Self-gratification Habits among Children Under Five Years of Age: A Prospective Cohort Study SC01-SC05
Dr. Biswajit Biswas,
11/23, Ulhas Mini Township, Ulhas, Burdwan-713104, West Bengal, India.
Introduction: Self-gratification or masturbation is a normal sexual behaviour; however, masturbation in childhood is less commonly addressed in literature.
Aim: To describe the clinical profile of the children diagnosed with self-gratification condition.
Materials and Methods: This prospective cohort study recruited all cases diagnosed to have the self-gratification condition presenting to the outpatient clinic in the Department of Paediatric Medicine, Burdwan Medical College, Burdwan, West Bengal, India during the period- January 2014 to December 2019. Diagnosis was made from history, home videotapes and sometimes by direct observation of the act during hospital stay. All relevant data pertaining to demographic characteristics, clinical presentation, investigations and treatment were collected in case sheets and were analysed by simple descriptive statistics.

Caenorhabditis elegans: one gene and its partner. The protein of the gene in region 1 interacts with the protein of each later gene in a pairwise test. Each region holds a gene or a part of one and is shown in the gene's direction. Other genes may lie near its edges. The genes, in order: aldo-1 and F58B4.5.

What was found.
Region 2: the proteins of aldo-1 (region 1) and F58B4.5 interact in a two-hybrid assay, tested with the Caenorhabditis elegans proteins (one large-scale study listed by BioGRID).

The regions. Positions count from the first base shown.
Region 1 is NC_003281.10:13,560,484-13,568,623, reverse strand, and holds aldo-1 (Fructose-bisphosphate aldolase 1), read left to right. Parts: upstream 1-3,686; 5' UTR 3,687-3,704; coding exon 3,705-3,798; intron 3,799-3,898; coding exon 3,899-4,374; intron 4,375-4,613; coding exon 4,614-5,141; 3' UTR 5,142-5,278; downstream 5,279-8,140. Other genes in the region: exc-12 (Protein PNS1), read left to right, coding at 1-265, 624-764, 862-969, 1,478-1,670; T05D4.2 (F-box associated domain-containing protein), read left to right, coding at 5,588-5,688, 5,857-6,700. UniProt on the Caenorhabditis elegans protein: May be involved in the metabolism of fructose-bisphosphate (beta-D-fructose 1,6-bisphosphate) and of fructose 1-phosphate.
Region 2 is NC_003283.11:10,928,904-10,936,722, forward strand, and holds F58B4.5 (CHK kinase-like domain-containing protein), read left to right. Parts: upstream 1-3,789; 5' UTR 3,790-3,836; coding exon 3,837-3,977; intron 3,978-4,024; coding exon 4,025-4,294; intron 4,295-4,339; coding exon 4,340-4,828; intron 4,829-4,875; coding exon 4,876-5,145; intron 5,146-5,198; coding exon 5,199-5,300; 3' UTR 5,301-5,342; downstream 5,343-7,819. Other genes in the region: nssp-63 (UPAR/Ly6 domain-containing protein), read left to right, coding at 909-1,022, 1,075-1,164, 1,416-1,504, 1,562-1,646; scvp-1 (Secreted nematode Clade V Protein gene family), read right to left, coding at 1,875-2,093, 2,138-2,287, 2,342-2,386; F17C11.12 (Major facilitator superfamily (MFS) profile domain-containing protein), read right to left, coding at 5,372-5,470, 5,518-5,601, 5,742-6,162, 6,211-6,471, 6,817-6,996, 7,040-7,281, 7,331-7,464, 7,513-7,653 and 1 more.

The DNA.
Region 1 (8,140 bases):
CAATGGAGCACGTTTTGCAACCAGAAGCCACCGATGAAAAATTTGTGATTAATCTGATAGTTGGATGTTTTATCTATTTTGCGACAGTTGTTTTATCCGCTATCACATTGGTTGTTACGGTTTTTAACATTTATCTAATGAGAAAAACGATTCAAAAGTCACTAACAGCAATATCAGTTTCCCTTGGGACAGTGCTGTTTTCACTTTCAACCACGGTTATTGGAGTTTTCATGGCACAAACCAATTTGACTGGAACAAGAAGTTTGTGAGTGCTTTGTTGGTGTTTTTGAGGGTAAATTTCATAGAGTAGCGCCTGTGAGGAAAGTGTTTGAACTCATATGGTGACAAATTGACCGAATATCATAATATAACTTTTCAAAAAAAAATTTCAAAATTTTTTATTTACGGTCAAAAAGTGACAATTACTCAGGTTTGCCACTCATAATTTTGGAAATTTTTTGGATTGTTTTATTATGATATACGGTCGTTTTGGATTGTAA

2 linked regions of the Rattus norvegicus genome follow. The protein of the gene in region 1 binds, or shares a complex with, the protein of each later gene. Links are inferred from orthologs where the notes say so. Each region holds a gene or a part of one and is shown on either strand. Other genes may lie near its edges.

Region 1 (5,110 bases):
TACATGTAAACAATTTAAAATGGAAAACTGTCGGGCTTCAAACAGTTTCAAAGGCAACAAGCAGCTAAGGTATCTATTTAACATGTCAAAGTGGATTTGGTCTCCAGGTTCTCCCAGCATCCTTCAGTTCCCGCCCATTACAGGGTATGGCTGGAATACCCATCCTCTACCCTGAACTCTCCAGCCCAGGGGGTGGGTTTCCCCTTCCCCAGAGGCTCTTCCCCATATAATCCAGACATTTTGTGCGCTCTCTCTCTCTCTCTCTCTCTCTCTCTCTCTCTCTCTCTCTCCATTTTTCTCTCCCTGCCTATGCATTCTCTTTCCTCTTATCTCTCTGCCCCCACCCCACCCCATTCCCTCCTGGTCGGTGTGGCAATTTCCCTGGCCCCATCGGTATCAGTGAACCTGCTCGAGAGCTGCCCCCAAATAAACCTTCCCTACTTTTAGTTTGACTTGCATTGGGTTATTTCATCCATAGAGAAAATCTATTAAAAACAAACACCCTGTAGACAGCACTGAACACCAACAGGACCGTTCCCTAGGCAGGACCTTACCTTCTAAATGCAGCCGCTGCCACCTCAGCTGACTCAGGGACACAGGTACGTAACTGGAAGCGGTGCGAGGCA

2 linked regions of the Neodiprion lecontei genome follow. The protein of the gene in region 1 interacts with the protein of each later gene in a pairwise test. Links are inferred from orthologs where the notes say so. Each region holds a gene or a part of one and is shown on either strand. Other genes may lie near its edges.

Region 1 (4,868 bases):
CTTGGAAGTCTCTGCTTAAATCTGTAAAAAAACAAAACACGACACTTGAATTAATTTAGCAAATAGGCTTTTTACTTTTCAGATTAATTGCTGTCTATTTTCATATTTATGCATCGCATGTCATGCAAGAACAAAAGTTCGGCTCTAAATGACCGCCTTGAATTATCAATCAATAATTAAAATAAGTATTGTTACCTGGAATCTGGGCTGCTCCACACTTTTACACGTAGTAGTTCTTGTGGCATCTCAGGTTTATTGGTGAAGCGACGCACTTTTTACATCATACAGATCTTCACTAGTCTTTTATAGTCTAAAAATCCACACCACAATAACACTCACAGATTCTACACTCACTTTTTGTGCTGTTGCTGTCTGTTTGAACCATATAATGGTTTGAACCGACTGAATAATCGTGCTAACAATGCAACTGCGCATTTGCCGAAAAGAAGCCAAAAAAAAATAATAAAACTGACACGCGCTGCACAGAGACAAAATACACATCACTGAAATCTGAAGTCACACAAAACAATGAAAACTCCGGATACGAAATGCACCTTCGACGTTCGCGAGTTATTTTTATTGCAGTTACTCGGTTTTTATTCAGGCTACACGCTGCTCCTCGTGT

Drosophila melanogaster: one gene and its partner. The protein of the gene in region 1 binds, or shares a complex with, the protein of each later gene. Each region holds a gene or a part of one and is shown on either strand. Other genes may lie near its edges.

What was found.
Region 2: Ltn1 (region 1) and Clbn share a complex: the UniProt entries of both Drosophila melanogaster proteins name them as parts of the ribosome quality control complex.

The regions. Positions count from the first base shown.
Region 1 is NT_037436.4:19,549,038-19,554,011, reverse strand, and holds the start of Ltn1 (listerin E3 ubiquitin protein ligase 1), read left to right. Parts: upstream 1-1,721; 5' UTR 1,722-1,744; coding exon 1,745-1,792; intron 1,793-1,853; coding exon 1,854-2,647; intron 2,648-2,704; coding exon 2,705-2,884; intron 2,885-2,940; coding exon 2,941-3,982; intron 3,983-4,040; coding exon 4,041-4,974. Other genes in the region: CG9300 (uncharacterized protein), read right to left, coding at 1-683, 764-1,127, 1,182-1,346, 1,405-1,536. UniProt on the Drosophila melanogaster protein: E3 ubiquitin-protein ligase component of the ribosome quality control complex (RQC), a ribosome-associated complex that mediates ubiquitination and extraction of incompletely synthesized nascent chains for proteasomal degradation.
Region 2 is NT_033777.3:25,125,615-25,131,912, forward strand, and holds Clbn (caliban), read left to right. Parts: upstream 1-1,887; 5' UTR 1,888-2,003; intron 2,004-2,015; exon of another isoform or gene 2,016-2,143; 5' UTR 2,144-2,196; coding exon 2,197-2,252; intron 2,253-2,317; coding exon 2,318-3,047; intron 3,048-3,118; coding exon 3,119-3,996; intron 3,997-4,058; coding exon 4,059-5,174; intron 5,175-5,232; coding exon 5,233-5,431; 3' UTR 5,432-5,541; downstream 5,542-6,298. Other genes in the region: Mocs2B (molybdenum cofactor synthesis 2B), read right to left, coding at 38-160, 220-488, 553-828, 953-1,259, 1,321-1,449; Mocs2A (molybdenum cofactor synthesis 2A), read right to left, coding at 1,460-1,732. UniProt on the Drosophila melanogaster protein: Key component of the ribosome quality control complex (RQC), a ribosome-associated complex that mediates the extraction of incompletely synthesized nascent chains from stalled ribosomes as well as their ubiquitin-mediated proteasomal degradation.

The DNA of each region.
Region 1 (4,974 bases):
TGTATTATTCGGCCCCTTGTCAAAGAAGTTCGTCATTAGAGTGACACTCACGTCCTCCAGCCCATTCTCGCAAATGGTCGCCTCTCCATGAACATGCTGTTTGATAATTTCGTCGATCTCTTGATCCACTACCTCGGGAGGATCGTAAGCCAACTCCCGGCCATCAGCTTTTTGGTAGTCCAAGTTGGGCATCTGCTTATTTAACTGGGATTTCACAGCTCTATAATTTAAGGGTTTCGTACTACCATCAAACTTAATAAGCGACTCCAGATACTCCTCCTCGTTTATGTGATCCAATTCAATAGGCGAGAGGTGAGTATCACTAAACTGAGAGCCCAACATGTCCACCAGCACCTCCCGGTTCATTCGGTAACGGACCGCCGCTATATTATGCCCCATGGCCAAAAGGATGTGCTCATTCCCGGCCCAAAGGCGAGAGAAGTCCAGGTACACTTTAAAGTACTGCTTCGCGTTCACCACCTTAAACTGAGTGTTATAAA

Results: Fifty-four patients were diagnosed to have the condition. Among them, 29 (53.70%) were girls and 25 (46.30%) were boys. The mean age at first symptoms was 20.98±9.31 months (range 3 months to 3 years 4 months). The average age at diagnosis was 26.16±11.35 months (varied from 4 months to 3 years 11 months). The mean frequency of events was 10.31±5.10 times per week, and the mean duration was 9.83±5.98 minutes. Events occurred mostly when children were left alone and bored (n=34, 62.97%). Usual presentations were: rocking in prone position (n=24, 44.44%), intermittent dystonic posturing of the crossed legs (n=23, 42.59%), direct genital manipulation (n=3, 5.56%) and others (n=4, 7.40%)). Two children had been previously misdiagnosed as having definite epilepsy. In 51 cases (94.44%) home videos were available which served as invaluable tools allowing confident diagnosis. Results of urine and stool examination were normal. MRI and EEG performed on two children with suspected epilepsy were reported normal, and antiepileptic drugs were stopped in both. Sixteen children (29.63%) were sent for behavioural therapy and all of them responded well in next one year.
Conclusion: Gratification habits are not uncommon in children and should be considered in the differential diagnosis of epilepsy and other paroxysmal events in early childhood. Home video recording of these actions can be a very influential mean to help in diagnosis and to avoid needless investigations and treatments.